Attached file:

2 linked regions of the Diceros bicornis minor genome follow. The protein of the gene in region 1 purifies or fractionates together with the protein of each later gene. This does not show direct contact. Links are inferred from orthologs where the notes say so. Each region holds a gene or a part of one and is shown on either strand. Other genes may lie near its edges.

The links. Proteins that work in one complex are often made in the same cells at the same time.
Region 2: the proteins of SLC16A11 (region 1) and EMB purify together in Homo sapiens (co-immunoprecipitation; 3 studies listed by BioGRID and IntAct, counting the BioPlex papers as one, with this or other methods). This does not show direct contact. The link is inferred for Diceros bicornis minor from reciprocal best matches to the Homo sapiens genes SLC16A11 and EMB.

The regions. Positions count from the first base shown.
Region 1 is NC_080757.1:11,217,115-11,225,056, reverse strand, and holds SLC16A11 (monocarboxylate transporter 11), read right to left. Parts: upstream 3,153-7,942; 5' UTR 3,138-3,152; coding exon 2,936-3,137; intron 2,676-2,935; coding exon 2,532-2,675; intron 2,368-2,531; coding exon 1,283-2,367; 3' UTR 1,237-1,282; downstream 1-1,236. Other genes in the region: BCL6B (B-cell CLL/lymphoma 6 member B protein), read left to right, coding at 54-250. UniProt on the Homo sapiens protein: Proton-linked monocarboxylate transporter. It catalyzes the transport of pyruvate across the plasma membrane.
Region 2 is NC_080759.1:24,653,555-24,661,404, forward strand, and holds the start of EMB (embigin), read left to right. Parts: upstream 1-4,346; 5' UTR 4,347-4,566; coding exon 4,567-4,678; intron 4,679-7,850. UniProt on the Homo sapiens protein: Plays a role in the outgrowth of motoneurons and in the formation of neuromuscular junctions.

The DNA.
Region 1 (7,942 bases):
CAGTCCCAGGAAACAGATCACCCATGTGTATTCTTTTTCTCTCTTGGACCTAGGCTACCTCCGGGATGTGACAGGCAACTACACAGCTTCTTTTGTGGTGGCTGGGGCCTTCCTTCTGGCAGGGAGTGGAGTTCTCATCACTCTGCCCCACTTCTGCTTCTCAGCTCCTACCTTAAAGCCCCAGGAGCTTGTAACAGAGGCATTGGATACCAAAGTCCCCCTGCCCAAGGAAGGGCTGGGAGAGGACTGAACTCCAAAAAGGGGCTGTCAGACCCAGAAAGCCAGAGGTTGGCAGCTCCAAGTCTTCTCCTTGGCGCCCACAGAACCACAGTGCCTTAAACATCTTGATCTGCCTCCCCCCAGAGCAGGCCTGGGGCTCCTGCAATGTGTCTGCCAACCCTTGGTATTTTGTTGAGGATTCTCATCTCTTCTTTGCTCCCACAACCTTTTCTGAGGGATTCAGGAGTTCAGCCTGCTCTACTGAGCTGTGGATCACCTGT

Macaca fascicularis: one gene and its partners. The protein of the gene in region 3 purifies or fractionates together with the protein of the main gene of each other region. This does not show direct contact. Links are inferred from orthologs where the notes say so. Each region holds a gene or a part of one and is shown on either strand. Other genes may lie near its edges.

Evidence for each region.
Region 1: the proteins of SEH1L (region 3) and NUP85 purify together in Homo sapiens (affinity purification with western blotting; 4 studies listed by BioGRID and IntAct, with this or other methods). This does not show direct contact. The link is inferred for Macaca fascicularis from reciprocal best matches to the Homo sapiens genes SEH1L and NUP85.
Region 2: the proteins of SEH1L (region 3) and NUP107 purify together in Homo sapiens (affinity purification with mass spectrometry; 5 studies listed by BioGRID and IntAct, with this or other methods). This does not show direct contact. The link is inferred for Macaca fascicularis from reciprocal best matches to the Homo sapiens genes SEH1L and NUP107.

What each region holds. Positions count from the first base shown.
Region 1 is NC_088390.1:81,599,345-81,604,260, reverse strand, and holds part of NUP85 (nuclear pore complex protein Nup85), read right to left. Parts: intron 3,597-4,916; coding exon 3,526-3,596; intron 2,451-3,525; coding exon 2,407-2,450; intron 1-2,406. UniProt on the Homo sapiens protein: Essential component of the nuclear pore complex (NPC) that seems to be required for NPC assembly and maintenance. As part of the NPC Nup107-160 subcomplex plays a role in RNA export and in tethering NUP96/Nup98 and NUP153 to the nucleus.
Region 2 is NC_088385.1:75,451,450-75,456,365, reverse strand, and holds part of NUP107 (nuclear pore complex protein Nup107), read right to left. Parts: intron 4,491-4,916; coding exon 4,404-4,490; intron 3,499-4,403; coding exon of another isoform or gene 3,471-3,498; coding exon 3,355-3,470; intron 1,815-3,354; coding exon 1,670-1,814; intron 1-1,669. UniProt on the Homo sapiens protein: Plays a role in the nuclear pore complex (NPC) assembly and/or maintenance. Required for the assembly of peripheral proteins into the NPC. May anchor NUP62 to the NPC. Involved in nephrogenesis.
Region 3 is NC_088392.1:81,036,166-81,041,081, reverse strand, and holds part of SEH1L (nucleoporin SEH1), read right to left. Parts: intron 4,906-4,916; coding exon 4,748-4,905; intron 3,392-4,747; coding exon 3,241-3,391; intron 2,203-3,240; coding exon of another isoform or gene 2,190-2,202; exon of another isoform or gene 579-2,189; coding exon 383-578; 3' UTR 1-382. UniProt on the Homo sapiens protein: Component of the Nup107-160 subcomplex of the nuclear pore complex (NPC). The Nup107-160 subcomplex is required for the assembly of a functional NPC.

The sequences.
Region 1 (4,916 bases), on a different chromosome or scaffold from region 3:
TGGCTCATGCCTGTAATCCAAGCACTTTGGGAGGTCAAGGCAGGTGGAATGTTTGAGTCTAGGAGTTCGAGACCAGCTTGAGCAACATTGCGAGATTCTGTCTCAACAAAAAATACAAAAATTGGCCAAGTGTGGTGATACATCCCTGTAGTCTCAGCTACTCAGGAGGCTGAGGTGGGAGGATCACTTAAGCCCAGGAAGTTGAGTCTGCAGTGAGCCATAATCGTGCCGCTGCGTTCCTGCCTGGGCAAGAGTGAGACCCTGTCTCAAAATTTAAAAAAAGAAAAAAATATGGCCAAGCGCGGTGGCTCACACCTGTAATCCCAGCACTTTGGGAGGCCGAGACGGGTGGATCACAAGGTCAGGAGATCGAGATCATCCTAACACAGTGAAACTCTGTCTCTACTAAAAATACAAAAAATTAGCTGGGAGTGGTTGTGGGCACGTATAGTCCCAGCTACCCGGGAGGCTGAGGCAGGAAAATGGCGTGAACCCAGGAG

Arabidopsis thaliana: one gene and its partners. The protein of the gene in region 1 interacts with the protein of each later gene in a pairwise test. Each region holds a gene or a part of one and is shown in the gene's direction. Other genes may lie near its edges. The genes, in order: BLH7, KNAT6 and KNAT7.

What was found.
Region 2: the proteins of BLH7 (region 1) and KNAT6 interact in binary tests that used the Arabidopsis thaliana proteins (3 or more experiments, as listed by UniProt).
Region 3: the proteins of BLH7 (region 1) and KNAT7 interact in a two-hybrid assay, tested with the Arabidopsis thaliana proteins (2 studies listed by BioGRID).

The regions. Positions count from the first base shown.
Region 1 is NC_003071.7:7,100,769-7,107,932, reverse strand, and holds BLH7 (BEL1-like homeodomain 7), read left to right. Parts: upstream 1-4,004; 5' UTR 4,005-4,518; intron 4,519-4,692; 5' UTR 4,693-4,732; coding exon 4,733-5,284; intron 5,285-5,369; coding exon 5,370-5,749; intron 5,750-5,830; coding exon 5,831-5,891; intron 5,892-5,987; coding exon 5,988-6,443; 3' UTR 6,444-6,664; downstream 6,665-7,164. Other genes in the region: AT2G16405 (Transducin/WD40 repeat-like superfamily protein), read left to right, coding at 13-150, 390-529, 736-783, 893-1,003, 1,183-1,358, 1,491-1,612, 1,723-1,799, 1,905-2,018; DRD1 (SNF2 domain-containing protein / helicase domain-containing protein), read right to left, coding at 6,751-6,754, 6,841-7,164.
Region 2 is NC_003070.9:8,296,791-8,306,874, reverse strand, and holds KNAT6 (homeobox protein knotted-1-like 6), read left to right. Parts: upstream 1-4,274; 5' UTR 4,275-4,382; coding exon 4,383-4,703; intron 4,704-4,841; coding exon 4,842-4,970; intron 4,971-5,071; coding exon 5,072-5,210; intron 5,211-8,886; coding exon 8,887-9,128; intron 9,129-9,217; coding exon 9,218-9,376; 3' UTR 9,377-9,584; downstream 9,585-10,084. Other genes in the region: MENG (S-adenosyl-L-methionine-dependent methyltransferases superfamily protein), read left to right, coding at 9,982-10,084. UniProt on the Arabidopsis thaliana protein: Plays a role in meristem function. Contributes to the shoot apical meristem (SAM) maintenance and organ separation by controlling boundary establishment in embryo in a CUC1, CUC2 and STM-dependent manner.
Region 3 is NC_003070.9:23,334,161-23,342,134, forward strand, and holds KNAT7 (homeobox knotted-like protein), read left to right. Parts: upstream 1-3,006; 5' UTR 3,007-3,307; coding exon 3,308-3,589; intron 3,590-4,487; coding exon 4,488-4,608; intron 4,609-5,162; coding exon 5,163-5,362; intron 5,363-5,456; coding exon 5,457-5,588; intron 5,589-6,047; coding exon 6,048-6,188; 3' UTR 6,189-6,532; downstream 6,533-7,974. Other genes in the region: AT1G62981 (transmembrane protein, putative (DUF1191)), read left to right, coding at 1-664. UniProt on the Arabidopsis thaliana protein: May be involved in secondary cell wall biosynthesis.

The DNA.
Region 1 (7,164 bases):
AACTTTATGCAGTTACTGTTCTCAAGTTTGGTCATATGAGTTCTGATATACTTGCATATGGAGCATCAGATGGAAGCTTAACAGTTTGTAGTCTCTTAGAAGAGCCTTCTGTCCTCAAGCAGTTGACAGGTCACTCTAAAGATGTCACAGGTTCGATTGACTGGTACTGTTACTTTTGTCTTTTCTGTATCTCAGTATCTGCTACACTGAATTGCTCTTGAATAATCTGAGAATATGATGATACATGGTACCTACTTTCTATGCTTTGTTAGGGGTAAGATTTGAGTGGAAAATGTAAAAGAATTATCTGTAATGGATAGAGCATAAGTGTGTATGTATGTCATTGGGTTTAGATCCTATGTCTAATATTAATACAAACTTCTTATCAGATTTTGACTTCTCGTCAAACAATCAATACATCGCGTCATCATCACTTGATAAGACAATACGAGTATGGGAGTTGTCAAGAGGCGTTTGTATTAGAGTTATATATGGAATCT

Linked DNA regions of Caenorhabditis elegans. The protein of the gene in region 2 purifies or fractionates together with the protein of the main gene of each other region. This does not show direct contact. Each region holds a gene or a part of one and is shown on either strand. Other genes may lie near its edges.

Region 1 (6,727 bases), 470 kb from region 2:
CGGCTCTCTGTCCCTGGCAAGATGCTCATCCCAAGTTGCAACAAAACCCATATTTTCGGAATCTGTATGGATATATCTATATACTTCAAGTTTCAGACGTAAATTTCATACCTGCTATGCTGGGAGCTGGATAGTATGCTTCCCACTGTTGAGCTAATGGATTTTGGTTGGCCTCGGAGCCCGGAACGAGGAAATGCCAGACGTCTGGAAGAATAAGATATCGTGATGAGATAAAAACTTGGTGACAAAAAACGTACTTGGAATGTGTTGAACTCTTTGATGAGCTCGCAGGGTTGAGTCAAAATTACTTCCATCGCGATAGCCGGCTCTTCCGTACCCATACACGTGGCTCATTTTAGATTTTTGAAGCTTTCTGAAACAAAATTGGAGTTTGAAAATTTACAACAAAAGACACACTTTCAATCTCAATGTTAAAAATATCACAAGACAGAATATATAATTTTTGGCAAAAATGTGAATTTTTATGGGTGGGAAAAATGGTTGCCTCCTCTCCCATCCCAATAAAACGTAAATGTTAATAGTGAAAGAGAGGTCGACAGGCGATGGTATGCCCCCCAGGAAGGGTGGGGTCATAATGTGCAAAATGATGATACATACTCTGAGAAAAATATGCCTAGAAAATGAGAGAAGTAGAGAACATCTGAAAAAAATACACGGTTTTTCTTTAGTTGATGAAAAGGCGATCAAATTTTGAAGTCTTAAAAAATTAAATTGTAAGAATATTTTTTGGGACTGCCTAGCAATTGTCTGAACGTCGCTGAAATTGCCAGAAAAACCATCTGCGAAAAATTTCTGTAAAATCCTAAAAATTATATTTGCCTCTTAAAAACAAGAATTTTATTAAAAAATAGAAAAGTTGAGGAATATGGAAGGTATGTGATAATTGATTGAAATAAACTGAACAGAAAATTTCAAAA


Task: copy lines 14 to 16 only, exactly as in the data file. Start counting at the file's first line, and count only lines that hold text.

What each region holds. Positions count from the first base shown.
Region 1 is NC_088390.1:81,599,345-81,604,260, reverse strand, and holds part of NUP85 (nuclear pore complex protein Nup85), read right to left. Parts: intron 3,597-4,916; coding exon 3,526-3,596; intron 2,451-3,525; coding exon 2,407-2,450; intron 1-2,406. UniProt on the Homo sapiens protein: Essential component of the nuclear pore complex (NPC) that seems to be required for NPC assembly and maintenance. As part of the NPC Nup107-160 subcomplex plays a role in RNA export and in tethering NUP96/Nup98 and NUP153 to the nucleus.
Region 2 is NC_088385.1:75,451,450-75,456,365, reverse strand, and holds part of NUP107 (nuclear pore complex protein Nup107), read right to left. Parts: intron 4,491-4,916; coding exon 4,404-4,490; intron 3,499-4,403; coding exon of another isoform or gene 3,471-3,498; coding exon 3,355-3,470; intron 1,815-3,354; coding exon 1,670-1,814; intron 1-1,669. UniProt on the Homo sapiens protein: Plays a role in the nuclear pore complex (NPC) assembly and/or maintenance. Required for the assembly of peripheral proteins into the NPC. May anchor NUP62 to the NPC. Involved in nephrogenesis.